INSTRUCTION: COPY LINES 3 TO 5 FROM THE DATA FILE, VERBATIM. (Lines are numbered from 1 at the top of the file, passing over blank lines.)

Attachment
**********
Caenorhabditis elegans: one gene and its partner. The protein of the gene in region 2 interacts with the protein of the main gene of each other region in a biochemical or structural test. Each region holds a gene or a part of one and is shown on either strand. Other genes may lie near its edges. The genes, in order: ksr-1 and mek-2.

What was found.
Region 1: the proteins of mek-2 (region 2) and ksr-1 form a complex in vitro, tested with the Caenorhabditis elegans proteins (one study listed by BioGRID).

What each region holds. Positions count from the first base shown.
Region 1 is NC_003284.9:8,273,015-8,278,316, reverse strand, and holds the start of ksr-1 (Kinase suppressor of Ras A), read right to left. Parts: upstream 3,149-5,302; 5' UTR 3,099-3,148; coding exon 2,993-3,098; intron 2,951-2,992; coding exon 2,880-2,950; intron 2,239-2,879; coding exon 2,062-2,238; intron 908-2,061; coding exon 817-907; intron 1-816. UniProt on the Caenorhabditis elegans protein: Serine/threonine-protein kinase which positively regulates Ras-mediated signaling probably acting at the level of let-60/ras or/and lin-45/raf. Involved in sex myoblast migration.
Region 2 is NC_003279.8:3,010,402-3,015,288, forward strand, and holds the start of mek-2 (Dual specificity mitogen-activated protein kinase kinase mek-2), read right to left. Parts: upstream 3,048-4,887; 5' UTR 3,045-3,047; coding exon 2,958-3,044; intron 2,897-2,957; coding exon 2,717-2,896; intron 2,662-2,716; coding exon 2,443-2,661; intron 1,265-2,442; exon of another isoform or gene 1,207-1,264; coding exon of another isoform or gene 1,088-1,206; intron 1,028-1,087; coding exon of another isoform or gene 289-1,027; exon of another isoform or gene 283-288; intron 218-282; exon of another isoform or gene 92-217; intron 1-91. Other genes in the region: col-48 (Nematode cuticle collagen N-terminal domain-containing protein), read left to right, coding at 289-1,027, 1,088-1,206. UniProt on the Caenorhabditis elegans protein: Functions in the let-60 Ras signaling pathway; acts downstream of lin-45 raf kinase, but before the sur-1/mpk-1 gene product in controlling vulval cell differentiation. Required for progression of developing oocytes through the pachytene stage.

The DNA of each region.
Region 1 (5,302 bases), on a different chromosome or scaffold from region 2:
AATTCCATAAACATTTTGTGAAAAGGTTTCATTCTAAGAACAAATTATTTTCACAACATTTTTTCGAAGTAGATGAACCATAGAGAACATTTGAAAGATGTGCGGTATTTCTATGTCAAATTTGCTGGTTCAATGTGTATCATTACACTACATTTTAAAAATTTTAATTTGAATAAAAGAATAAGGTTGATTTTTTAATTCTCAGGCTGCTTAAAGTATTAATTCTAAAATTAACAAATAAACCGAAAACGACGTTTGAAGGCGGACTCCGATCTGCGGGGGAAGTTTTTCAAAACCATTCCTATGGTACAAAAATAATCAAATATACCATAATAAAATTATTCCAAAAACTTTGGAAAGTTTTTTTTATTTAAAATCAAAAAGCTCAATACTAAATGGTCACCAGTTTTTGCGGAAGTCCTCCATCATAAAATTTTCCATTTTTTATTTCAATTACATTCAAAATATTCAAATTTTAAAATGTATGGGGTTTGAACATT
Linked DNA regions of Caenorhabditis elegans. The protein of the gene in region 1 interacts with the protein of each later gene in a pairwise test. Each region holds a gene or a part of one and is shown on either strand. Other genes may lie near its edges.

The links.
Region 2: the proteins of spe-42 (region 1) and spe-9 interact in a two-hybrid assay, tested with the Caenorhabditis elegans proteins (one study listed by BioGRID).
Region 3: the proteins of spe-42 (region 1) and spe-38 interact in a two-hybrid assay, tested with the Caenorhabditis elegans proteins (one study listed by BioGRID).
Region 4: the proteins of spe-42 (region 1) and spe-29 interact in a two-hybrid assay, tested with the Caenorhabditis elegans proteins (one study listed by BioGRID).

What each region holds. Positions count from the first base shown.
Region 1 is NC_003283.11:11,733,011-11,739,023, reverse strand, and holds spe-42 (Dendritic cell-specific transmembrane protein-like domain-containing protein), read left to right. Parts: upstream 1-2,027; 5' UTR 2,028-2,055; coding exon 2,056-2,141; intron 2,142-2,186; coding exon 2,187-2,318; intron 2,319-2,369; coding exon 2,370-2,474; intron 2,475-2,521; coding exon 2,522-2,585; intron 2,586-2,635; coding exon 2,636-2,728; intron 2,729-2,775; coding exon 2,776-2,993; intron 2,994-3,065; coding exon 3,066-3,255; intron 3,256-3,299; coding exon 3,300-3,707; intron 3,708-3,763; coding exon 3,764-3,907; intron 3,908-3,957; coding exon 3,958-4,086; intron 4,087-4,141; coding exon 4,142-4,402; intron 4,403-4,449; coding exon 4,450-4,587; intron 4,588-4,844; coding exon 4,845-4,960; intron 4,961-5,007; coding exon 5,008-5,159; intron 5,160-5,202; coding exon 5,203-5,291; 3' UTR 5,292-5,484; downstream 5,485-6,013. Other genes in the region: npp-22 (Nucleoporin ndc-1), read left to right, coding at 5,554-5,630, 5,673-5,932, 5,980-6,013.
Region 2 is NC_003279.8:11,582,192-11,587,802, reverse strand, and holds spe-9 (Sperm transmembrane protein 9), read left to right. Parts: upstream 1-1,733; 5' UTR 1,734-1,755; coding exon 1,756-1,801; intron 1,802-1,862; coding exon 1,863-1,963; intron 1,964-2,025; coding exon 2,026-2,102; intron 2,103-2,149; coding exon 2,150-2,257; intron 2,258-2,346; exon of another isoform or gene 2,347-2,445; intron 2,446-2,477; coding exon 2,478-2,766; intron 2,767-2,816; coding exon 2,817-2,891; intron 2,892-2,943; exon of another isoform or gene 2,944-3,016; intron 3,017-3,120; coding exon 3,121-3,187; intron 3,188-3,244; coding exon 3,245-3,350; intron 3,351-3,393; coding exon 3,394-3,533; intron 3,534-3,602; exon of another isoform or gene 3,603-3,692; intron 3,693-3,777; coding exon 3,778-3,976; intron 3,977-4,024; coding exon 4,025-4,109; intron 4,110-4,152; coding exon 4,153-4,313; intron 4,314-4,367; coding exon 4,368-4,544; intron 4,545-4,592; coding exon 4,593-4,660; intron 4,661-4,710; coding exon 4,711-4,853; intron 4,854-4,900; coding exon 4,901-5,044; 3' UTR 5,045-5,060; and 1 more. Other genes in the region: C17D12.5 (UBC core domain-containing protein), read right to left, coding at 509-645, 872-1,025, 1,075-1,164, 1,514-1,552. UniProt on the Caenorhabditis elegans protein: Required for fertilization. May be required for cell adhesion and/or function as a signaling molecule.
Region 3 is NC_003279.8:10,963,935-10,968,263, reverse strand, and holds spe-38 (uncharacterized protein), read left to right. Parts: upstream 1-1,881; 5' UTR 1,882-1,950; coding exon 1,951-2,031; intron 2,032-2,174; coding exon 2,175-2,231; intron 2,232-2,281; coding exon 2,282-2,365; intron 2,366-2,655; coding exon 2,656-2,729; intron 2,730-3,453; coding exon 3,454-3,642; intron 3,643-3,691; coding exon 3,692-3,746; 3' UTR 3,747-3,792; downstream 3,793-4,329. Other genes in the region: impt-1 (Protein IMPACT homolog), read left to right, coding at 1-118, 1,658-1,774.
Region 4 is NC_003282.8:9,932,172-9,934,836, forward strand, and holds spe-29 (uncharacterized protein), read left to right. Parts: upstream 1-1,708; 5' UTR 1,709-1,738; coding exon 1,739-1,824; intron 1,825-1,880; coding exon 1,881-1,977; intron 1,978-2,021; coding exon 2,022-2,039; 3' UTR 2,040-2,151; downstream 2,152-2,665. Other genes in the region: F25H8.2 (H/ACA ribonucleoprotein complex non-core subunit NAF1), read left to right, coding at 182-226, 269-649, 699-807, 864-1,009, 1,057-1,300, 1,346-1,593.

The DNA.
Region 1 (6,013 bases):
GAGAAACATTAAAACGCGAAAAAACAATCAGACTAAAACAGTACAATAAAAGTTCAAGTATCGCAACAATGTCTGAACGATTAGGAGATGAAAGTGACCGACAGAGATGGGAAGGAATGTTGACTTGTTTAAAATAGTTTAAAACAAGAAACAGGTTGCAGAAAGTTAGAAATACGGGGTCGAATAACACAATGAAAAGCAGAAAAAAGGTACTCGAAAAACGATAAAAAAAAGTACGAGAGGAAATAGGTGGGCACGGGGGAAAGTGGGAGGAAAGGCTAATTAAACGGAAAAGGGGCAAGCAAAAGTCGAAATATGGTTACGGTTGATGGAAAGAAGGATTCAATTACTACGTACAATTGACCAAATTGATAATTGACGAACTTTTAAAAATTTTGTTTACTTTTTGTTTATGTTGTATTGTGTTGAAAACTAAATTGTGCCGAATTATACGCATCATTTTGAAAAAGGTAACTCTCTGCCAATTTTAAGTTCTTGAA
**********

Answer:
Region 1: the proteins of mek-2 (region 2) and ksr-1 form a complex in vitro, tested with the Caenorhabditis elegans proteins (one study listed by BioGRID).

What each region holds. Positions count from the first base shown.
Region 1 is NC_003284.9:8,273,015-8,278,316, reverse strand, and holds the start of ksr-1 (Kinase suppressor of Ras A), read right to left. Parts: upstream 3,149-5,302; 5' UTR 3,099-3,148; coding exon 2,993-3,098; intron 2,951-2,992; coding exon 2,880-2,950; intron 2,239-2,879; coding exon 2,062-2,238; intron 908-2,061; coding exon 817-907; intron 1-816. UniProt on the Caenorhabditis elegans protein: Serine/threonine-protein kinase which positively regulates Ras-mediated signaling probably acting at the level of let-60/ras or/and lin-45/raf. Involved in sex myoblast migration.